Hapberg and Guelich highlight that churches in America are most comfortable with Stages 1 through 3, often presenting involvement in church activities as the end goal of the faith journey. There is a type of spiritual success that comes along with what we perceive as accomplishment and advancement in Stage 3 of life. Continued growth into the image of Christ necessitates that we let go of our accomplishments and take the journey inward often through times of crisis where God wants to do some of his deepest work.

[Deconstruction] may come as an abrupt change marked by questioning, exploring, or doubt…[it is] the stage in which we must ‘honnold’ the best we can [and] ask the deeper questions about who we are and who God has truly revealed himself to be.

Stage 4 is not a time of self-actualization or self-aggrandizement. It is a time when we learn to take up our cross and die to our false self. Most people would just rather not go here. Instead we find new tribes that let us experience Stages 1-3 over again around a new cause, all the while living with a nagging suspicion that a deeper life awaits. Stage 4, which includes The Wall at some point, is an experience almost no one would choose, but also almost never regret. Passing through Stage 4 is a time when we learn to yield to a deeper awareness of God.

There is a healing God desires to do in us, that often can’t happen in the highly productive, outward phase characteristic of American Christianity. It is in this time that we, in the words of Hagberg and Guelich “become more aware of our creatureliness and faults, but are less vulnerable to being crippled by those faults.” Facing The Wall and the inward journey of Stage 4 is not meant to be a therapeutic process that collapses in on itself. It precedes emergence into Stage 5 when we are able to once again turn our gaze outward, but now from a surrendered stance with a wiser approach and the capacity to be motivated by genuine love. Stage 5 involves a sense of wholeness which eludes many of us in the contemporary West. We are capable of living with the mystery of God and loving those around us from a full heart.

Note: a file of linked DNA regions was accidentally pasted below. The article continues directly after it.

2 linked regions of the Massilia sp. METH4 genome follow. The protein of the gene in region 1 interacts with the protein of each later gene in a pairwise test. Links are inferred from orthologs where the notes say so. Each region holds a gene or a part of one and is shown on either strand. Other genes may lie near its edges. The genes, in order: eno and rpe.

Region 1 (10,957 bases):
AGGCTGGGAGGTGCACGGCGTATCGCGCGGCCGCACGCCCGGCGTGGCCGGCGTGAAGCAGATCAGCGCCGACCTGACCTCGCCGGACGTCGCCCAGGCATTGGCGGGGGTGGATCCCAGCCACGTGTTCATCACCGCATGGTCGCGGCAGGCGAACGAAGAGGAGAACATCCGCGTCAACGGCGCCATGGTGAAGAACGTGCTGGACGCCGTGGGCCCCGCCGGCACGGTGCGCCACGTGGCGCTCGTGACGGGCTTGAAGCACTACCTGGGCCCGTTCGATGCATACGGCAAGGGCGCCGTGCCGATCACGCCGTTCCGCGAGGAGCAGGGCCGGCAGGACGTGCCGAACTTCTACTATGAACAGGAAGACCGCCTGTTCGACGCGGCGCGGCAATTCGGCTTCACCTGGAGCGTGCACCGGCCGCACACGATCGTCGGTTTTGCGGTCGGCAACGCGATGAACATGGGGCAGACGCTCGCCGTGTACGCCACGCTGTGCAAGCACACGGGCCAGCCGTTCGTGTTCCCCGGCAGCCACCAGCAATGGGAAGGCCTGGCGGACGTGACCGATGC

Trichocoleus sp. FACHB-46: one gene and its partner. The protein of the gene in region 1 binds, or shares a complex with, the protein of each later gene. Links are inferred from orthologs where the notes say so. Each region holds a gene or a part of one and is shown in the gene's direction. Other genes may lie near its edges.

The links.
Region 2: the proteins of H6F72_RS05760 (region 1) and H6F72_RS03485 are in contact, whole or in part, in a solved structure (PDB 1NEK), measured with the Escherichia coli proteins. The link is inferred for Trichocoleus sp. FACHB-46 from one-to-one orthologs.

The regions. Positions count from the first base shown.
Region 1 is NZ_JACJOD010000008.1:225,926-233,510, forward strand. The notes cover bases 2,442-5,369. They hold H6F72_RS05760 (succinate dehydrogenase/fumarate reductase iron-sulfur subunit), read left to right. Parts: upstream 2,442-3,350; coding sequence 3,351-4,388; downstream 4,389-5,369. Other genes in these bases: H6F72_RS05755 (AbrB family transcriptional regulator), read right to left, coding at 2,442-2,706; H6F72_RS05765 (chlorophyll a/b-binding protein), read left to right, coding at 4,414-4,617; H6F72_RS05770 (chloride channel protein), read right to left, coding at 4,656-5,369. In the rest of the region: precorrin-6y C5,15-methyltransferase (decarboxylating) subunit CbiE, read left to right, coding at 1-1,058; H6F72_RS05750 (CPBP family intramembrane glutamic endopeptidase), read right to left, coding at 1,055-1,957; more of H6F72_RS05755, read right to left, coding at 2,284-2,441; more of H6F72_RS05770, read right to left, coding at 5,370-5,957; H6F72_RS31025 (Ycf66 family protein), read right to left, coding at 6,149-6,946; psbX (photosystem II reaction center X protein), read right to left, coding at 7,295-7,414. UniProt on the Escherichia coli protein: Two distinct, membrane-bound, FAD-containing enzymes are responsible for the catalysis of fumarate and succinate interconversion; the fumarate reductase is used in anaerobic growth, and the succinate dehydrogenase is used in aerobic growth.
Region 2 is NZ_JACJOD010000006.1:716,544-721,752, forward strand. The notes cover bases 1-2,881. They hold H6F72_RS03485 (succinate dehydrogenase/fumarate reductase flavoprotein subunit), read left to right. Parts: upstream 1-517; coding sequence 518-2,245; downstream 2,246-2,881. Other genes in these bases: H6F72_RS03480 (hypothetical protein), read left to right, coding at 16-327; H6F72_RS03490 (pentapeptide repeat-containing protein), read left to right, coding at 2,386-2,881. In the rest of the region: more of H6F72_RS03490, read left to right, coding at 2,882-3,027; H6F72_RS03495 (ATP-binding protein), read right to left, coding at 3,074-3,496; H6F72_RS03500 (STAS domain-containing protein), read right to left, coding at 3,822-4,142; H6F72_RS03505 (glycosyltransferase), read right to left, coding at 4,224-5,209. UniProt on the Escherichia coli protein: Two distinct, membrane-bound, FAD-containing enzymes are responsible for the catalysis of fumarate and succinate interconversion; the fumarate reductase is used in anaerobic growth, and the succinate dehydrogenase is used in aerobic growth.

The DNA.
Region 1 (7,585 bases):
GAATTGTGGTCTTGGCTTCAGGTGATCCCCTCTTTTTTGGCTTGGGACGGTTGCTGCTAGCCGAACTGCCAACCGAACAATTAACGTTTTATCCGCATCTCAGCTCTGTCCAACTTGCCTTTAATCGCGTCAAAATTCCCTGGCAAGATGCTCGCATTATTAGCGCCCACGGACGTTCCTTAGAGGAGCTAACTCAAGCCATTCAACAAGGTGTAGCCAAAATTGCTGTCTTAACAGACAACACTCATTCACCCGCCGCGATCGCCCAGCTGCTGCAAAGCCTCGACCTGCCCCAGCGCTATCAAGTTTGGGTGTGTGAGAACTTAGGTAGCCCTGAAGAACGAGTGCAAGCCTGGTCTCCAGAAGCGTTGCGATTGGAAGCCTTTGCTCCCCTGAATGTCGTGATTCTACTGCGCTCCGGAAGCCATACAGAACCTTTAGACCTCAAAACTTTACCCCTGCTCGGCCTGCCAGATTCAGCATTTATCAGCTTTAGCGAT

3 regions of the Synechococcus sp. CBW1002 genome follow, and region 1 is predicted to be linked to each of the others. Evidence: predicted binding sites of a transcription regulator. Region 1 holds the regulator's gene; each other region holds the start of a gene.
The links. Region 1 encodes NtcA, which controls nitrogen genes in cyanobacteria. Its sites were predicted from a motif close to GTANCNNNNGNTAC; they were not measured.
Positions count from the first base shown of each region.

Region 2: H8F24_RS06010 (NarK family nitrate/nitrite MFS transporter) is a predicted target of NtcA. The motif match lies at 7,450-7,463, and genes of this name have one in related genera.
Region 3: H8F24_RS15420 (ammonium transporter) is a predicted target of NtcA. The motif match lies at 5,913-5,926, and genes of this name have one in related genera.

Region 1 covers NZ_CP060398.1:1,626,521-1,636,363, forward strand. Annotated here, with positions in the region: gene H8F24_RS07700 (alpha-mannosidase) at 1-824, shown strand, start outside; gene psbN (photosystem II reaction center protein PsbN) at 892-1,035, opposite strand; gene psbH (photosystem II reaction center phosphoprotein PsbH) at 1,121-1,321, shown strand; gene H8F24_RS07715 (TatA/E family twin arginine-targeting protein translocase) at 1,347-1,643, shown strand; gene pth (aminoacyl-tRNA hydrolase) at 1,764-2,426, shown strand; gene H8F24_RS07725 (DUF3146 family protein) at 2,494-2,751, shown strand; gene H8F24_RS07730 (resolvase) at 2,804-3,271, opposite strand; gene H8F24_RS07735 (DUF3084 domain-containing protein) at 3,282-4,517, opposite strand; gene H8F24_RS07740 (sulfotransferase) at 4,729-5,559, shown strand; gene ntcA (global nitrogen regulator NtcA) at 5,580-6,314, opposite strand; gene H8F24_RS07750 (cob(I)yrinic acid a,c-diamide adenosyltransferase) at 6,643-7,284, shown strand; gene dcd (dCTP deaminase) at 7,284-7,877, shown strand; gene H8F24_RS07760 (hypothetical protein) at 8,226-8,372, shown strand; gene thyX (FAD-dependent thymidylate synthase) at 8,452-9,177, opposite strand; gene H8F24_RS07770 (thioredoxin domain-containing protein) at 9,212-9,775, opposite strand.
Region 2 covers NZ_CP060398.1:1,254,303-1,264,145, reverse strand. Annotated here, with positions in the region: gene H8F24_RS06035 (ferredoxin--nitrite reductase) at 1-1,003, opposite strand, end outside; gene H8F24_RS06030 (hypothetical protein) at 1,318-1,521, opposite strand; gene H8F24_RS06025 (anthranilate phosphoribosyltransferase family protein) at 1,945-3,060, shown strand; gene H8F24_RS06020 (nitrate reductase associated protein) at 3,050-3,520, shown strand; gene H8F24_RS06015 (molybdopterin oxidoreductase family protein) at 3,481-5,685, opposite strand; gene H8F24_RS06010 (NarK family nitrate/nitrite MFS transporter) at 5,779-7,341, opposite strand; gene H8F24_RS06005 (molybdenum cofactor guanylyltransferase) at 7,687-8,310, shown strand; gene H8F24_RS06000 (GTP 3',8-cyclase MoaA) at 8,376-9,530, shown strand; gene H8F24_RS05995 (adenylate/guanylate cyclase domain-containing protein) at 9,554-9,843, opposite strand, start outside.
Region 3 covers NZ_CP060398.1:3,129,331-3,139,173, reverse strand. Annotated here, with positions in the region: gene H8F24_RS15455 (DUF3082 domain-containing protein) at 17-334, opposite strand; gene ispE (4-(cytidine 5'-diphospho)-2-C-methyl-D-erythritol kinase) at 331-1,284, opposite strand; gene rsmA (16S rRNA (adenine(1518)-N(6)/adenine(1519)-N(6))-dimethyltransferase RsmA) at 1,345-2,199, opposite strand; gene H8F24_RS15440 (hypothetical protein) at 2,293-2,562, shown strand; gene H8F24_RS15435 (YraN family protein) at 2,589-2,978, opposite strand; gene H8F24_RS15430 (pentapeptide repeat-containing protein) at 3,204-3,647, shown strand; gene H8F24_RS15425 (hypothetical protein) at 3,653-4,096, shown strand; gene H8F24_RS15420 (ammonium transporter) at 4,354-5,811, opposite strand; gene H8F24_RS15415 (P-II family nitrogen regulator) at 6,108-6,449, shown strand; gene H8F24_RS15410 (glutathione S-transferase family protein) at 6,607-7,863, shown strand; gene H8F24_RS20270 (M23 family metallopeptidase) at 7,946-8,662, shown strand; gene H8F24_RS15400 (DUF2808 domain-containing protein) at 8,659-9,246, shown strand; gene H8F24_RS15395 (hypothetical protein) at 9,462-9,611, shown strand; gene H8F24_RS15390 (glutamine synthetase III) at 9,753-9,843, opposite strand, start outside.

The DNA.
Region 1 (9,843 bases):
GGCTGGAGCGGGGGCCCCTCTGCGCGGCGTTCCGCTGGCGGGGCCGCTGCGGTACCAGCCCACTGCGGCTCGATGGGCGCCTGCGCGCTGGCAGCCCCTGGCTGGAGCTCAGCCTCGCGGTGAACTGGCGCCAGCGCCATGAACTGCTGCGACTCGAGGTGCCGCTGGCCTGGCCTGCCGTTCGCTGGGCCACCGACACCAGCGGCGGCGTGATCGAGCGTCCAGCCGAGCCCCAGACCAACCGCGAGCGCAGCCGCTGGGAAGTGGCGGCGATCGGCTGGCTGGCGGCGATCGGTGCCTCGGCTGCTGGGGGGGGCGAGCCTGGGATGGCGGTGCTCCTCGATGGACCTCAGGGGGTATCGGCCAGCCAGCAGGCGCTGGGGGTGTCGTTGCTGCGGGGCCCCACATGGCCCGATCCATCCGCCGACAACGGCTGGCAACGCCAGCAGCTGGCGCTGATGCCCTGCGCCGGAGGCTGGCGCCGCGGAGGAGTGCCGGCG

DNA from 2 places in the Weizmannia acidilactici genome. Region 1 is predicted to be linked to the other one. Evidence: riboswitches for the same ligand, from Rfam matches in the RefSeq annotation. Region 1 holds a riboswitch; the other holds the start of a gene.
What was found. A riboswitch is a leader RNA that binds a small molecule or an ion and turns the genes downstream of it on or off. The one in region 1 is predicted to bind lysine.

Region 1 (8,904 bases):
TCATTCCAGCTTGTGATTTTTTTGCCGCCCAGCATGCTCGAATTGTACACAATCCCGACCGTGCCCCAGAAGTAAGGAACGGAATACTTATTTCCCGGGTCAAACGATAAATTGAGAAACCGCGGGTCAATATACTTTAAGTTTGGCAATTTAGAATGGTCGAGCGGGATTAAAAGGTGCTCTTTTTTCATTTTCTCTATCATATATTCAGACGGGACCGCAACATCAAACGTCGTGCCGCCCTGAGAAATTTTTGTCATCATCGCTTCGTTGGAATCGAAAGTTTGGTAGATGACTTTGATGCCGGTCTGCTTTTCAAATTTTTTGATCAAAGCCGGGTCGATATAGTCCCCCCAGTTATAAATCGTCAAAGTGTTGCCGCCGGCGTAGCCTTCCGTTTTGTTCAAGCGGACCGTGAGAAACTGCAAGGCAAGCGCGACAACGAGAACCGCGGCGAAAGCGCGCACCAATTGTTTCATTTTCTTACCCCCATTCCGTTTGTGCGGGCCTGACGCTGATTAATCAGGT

Person looking upwards as they are climbing a steep rock

Photo by Fionn Claydon on Unsplash

For many of us, to stare into the complex past of human origins and meaning in the universe is like staring up a 3,000 foot slab of granite. Rather than shy away from the experience, we must learn to press into it, perhaps building our strength with smaller successive climbs.

David Goodman

Beyond the wall

I am convinced that as a subculture we don’t long for the Stage 5 experience deeply enough.  We often provide Stage 3 answers to people with Stage 4 questions. Many of the questions BioLogos seeks to help people navigate can’t be addressed with typical Christian tasks we can perform such as prayer, Bible reading, and church attendance. For many of us, to stare into the complex past of human origins and meaning in the universe is like staring up a 3,000 foot slab of granite. Rather than shy away from the experience, we must learn to press into it, perhaps building our strength with smaller successive climbs.

Every day that we choose to stay in the mess with God and not run away is a day that we move closer to a time when our amygdalas won’t be so stimulated, and we can climb with greater dexterity. If you found BioLogos because you are at a critical point in your journey, and you aren’t sure if it is worth pushing through your doubts, let me encourage you to continue the journey. There is no truth that God is afraid of, but we should be alarmed by the lies we tell ourselves. God is likely using your  experience with The Wall of fear, doubt, and disillusionment to form you into someone you could not be without it. May you learn to ‘honnold’ in this moment and find strength for the rest of the climb.

God is likely using your  experience with The Wall of fear, doubt, and disillusionment to form you into someone you could not be without it. May you learn to ‘honnold’ in this moment and find strength for the rest of the climb.

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About the author

David Goodman

David Goodman

David Goodman is a follower of Christ practicing Obstetrics and Gynecology in Orlando, FL. He and his wife have a family mission to nurture the spiritual, emotional, and physical health of all those in their sphere of influence. David was trained as an engineer at Clemson University and studied medicine and public health at the University of North Carolina at Chapel Hill. He served the women of North Carolina while he was a resident at Wake Forest University and lived in Tanzania as a Fulbright scholar and Fogarty research fellow with Duke University's Hubert Yeargan Center for Global Health. These days, he works with residents and leads a global health track focused on inspiring and training physicians to engage in improving the lives of women and babies throughout their career.